I woke up strong. Really strong. I knew what I wanted. I knew I had so much to achieve and accomplish. I was on a new-found mission. My life had hit rock bottom but I had a reason to succeed. My son.

My son was rushed to hospital again. His appendix had inflamed and he required immediate surgery. He was screaming in agony. Watching your child go under general anesthetic is the same, pretty much exactly the same as me watching my son when I nearly lost him three times. It’s scary. Again, he recovered and recovered well.

I finished my Degree, well, really well. My little fighter after 2 years was discharged, fully recovered from his crumbling bone disease. He had beaten it. Perfect. I’m in awe of him.

My relationship with his dad was over. It had been over for years. While going through all this, I was consistently told I wasn’t good enough, ugly, didn’t do enough, basically I wasn’t enough. Not really sure wasn’t good enough…caring for my poorly boy 24/7 as his dad couldn’t and didn’t want to do it; working full time; running and cleaning the house; paying half the bills and all the holidays. I’d had enough. I wanted out. I was done.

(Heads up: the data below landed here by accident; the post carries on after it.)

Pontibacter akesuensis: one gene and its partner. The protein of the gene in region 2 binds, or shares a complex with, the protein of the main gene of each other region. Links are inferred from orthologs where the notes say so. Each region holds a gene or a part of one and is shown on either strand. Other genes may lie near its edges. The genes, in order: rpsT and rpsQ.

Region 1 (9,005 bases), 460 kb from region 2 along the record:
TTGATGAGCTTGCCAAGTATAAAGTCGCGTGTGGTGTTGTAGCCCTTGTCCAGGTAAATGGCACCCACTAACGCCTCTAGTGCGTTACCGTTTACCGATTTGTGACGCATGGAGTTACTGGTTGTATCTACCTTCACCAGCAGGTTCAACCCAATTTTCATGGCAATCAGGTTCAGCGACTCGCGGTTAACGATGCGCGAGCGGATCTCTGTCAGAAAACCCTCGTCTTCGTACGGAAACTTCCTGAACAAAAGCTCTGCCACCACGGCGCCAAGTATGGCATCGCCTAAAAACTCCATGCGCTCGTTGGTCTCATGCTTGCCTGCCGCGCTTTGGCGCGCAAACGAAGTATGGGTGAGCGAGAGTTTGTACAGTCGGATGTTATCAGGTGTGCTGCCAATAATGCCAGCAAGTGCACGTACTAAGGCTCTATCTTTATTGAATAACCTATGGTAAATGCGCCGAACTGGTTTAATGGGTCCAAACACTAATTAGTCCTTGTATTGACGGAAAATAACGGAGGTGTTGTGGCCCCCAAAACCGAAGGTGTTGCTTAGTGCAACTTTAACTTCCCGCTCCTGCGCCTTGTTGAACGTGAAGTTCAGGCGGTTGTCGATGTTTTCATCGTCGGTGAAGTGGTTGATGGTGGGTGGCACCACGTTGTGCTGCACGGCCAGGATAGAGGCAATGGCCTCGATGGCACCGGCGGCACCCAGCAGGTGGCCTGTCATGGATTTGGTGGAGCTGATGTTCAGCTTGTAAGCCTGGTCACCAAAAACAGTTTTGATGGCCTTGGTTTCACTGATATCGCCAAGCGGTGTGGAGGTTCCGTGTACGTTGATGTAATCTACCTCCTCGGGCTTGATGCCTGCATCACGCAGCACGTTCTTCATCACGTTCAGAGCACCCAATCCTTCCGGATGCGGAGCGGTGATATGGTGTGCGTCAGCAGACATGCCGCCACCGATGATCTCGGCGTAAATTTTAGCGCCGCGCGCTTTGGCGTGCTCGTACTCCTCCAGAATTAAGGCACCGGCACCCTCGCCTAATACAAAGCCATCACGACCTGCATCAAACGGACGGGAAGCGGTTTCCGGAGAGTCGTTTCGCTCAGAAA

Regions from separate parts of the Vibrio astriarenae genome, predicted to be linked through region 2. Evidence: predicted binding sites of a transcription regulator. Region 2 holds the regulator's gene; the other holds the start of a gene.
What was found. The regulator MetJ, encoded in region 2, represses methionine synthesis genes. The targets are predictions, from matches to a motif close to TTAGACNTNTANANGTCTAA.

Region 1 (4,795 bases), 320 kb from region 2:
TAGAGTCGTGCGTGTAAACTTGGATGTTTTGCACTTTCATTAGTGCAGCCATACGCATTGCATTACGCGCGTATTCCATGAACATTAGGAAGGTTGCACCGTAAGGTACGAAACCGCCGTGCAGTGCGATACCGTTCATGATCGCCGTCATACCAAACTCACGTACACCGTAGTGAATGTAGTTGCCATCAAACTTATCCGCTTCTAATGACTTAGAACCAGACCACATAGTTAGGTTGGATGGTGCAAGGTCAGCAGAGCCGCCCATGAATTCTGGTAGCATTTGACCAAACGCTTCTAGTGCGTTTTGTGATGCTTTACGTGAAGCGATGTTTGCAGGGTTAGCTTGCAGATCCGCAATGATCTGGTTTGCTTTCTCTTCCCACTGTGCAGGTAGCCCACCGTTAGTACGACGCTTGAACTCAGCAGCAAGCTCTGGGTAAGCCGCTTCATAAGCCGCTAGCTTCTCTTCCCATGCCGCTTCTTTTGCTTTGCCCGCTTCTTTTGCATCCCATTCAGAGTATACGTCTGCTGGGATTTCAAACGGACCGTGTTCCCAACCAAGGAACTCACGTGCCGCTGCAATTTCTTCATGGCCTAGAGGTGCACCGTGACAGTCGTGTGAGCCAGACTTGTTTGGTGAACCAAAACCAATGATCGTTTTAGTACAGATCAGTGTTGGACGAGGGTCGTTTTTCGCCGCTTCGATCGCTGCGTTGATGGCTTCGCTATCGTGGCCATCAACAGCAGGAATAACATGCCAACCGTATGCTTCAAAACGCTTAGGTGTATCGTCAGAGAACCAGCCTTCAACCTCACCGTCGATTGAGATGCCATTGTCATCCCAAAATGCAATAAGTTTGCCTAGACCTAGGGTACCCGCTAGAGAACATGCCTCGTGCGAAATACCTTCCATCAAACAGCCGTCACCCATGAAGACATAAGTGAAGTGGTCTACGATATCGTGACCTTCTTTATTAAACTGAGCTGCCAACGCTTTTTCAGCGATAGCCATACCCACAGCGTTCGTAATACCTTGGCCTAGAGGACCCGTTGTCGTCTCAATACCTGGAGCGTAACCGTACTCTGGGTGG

That was it, another light. Someone who puts you down every day, doesn’t create balance or help is not a partner. Life is tough, I get it. It takes 3 seconds to send a text saying, “I’m really busy but I can’t wait to see you later.” Weird thing was he said he loved me and wanted me to stay. I said you’ve had chances over and over, I’m done. The anxiety went too. Enough said.

My son is a fighter.

I am a fighter.

Help is there, look for it. No one is ever alone.

Life is about fighting daily challenges with confidence, succeeding in any task no matter how big or small and being happy. Life is fast.

I’m living now, really living.

The future is unwritten but it’s going to be good, really good.